msnbc.com news services
updated 6/13/2004 6:04:48 AM ET 2004-06-13T10:04:48

Two foreign hostages -- a Turk and an Egyptian -- were freed in Iraq on Sunday, a mediator involved in their release said.

The mediator, who asked not to be identified, told Reuters the men were released after talks with people close to their captors on Saturday. He gave no details.

A group calling itself The Jihadist Groups had released a statement on Thursday warning that the two hostages would be killed on Saturday because they were of no value to their governments unlike the hostages of Western countries.

The Dubai-based Al Arabiya television aired footage on Wednesday of an Iraqi group threatening to kill the Egyptian and Turkish hostages if their countries did not condemn the U.S.-led occupation in Iraq.

Lebanese hostage killed
Dozens of foreigners have been taken hostage by Iraqi armed groups who are battling the U.S.-led presence in Iraq. Some hostages have been released but others have been killed.

On Saturday, a Lebanese Foreign Ministry official said a Lebanese construction worker, Hussein Ali Alyan, had been shot dead by kidnappers and his body found Saturday near Fallujah.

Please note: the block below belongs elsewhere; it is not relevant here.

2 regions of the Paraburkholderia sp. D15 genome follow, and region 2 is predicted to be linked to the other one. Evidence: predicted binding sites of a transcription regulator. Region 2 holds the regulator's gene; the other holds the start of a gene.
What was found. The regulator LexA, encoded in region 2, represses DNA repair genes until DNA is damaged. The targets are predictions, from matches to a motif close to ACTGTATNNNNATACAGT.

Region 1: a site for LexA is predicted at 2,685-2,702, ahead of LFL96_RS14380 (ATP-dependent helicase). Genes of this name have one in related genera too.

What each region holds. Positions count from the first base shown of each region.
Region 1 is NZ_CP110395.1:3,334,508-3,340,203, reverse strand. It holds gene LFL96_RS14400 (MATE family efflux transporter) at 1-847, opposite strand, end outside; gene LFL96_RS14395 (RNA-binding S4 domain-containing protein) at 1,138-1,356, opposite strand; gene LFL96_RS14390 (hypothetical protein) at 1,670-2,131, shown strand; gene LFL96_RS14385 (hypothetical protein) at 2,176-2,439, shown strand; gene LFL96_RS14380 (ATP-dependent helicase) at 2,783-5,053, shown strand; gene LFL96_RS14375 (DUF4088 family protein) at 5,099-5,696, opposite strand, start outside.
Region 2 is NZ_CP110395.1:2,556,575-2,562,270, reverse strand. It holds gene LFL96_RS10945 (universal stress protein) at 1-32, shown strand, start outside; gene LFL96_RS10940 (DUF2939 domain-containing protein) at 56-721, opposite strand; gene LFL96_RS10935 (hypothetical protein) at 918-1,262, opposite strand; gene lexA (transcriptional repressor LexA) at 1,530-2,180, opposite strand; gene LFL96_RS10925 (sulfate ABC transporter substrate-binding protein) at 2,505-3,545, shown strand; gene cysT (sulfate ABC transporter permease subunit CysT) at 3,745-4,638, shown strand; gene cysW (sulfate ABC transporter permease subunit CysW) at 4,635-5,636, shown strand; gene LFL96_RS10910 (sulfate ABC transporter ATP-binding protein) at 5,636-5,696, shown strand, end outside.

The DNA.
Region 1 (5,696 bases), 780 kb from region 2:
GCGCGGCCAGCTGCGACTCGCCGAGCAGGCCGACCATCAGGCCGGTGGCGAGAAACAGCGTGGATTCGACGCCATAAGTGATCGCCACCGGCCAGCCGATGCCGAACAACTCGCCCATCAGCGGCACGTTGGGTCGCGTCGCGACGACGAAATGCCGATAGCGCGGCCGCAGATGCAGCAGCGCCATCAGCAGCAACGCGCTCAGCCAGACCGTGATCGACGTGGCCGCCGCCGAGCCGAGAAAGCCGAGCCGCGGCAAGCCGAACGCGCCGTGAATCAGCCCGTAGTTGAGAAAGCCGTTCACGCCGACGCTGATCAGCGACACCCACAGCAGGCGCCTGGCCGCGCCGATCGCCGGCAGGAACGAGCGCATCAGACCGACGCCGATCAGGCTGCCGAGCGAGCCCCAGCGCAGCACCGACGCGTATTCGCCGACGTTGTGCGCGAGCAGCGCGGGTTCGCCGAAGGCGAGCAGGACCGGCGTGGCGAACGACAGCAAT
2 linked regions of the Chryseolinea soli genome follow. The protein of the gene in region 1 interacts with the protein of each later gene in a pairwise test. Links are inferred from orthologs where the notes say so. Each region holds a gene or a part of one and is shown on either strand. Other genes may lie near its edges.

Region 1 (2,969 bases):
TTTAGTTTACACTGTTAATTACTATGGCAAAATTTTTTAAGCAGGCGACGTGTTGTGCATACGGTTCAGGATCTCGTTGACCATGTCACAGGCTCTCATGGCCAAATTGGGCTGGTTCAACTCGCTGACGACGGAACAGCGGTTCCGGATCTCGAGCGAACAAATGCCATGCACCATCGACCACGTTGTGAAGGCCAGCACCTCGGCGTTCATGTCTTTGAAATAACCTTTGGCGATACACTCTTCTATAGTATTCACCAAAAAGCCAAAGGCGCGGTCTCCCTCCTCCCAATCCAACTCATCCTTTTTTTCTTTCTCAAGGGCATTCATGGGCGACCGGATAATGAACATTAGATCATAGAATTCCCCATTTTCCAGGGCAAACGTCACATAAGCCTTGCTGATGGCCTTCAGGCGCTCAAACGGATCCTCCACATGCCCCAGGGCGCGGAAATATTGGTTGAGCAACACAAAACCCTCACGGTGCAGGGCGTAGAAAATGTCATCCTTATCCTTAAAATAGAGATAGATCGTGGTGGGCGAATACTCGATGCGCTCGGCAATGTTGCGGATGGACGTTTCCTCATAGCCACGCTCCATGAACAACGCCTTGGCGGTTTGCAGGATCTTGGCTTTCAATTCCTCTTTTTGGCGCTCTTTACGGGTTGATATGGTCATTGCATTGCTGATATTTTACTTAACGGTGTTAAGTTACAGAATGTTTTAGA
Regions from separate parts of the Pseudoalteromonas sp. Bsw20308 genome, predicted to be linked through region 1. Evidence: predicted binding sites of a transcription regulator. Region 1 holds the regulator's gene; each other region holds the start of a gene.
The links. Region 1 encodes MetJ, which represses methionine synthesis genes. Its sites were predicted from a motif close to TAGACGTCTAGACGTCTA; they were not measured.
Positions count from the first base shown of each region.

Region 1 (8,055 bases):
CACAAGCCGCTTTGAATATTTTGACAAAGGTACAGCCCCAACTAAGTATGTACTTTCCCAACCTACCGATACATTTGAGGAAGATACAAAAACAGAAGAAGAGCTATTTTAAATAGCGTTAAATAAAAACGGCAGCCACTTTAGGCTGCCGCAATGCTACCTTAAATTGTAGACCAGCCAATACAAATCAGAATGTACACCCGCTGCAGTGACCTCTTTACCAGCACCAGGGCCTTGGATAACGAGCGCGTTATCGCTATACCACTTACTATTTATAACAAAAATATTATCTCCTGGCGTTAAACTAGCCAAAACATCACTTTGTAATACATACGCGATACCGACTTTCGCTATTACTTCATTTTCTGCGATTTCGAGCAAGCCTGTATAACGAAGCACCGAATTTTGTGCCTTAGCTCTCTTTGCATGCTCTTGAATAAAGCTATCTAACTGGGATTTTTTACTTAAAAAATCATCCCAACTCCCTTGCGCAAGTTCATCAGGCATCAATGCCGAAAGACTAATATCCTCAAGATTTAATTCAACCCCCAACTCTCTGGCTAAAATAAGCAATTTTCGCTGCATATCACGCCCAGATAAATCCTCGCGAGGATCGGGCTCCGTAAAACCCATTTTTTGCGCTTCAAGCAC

The official, Mohammed Issa, said Alyan was among three Lebanese who had been abducted by Iraq although he did not say when. One was freed and the other is missing.

Hassan Hijazi, the senior Lebanese diplomat in Baghdad, told the privately owned Voice of Lebanon radio that gunmen wearing Iraqi police uniforms were kidnapping foreigners with the aim of seeking ransoms.

On Saturday, seven Turkish contractors who had been abducted while working for a Turkish construction company were freed in Fallujah by their captors. Serdar Adali, a director of the Turkish construction company which employed them, told CNN-Turk television that “prominent families” in Iraq had helped secure the release.

More than 40 people from several countries have been abducted in Iraq since April — although many of them have been released or freed by coalition soldiers.

Three Americans — Pfc. Keith M. Maupin of Batavia, Ohio, William Bradley of Chesterfield, N.H. and Timothy Bell of Mobile, Ala. — are missing since their convoy was attacked April 9 outside Baghdad.

Many of the kidnappings appear to have occurred between the Sunni Muslim cities of Ramadi and Fallujah, scene of a three-week siege by Marines in April after the savage killing of four employees of the U.S. security firm Blackwater USA.

Following an international outcry over the siege, the Marines withdrew and handed security over to an Iraqi force made up of former Iraqi army officers — and some insurgents. Ten Marines and hundreds of Iraqis died in the siege, which ended with the Blackwater killers still at large.

The Associated Press and Reuters contributed to this report.

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